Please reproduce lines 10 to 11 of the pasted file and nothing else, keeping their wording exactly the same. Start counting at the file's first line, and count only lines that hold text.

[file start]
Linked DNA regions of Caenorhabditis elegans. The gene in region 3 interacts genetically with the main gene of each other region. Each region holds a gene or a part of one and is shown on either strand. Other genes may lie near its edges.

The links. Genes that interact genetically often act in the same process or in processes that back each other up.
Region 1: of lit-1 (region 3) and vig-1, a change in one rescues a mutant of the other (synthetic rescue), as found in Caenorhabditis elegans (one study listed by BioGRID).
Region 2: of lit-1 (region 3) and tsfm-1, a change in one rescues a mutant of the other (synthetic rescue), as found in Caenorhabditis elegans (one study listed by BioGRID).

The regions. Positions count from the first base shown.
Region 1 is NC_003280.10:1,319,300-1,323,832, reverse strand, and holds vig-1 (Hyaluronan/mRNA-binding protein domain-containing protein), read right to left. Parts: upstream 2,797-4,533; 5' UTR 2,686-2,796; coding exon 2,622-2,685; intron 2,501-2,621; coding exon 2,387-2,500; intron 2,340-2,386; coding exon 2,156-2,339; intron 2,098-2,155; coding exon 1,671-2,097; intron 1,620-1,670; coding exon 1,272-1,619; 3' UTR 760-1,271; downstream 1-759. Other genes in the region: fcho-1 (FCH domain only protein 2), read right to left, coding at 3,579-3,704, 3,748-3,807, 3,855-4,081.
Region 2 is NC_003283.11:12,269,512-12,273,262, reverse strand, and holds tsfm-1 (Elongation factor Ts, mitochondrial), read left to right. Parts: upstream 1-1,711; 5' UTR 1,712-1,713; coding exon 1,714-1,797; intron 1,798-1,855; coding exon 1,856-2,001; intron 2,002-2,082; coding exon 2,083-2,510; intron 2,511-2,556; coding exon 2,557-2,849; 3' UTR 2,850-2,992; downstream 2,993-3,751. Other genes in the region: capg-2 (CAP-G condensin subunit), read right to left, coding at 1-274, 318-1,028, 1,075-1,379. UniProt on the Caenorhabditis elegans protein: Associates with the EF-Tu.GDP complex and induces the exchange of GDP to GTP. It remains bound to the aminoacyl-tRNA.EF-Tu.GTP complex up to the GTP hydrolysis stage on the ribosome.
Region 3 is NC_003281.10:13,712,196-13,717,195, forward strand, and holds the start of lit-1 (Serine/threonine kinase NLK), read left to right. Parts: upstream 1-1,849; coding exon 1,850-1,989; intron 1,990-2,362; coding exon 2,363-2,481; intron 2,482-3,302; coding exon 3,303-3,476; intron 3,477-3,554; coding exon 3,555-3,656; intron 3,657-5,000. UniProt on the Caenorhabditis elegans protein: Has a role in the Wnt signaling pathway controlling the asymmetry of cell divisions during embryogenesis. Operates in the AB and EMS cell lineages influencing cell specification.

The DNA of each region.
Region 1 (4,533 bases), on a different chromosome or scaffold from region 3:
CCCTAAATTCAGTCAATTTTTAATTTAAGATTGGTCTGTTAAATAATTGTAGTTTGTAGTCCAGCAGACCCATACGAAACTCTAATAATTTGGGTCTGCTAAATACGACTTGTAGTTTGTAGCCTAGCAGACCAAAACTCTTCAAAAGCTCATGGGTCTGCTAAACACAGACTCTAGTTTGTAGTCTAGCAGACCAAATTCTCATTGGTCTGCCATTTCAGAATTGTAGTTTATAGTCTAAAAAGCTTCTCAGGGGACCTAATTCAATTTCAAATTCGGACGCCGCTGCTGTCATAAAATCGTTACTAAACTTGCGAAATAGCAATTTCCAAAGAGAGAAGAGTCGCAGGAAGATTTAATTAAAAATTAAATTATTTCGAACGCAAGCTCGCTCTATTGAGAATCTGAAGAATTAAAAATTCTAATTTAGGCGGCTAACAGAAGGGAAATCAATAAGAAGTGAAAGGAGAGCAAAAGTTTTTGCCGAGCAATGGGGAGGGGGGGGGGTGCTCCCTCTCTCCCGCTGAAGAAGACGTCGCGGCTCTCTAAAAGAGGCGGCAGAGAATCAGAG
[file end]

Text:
Region 1 (4,533 bases), on a different chromosome or scaffold from region 3:
CCCTAAATTCAGTCAATTTTTAATTTAAGATTGGTCTGTTAAATAATTGTAGTTTGTAGTCCAGCAGACCCATACGAAACTCTAATAATTTGGGTCTGCTAAATACGACTTGTAGTTTGTAGCCTAGCAGACCAAAACTCTTCAAAAGCTCATGGGTCTGCTAAACACAGACTCTAGTTTGTAGTCTAGCAGACCAAATTCTCATTGGTCTGCCATTTCAGAATTGTAGTTTATAGTCTAAAAAGCTTCTCAGGGGACCTAATTCAATTTCAAATTCGGACGCCGCTGCTGTCATAAAATCGTTACTAAACTTGCGAAATAGCAATTTCCAAAGAGAGAAGAGTCGCAGGAAGATTTAATTAAAAATTAAATTATTTCGAACGCAAGCTCGCTCTATTGAGAATCTGAAGAATTAAAAATTCTAATTTAGGCGGCTAACAGAAGGGAAATCAATAAGAAGTGAAAGGAGAGCAAAAGTTTTTGCCGAGCAATGGGGAGGGGGGGGGGTGCTCCCTCTCTCCCGCTGAAGAAGACGTCGCGGCTCTCTAAAAGAGGCGGCAGAGAATCAGAG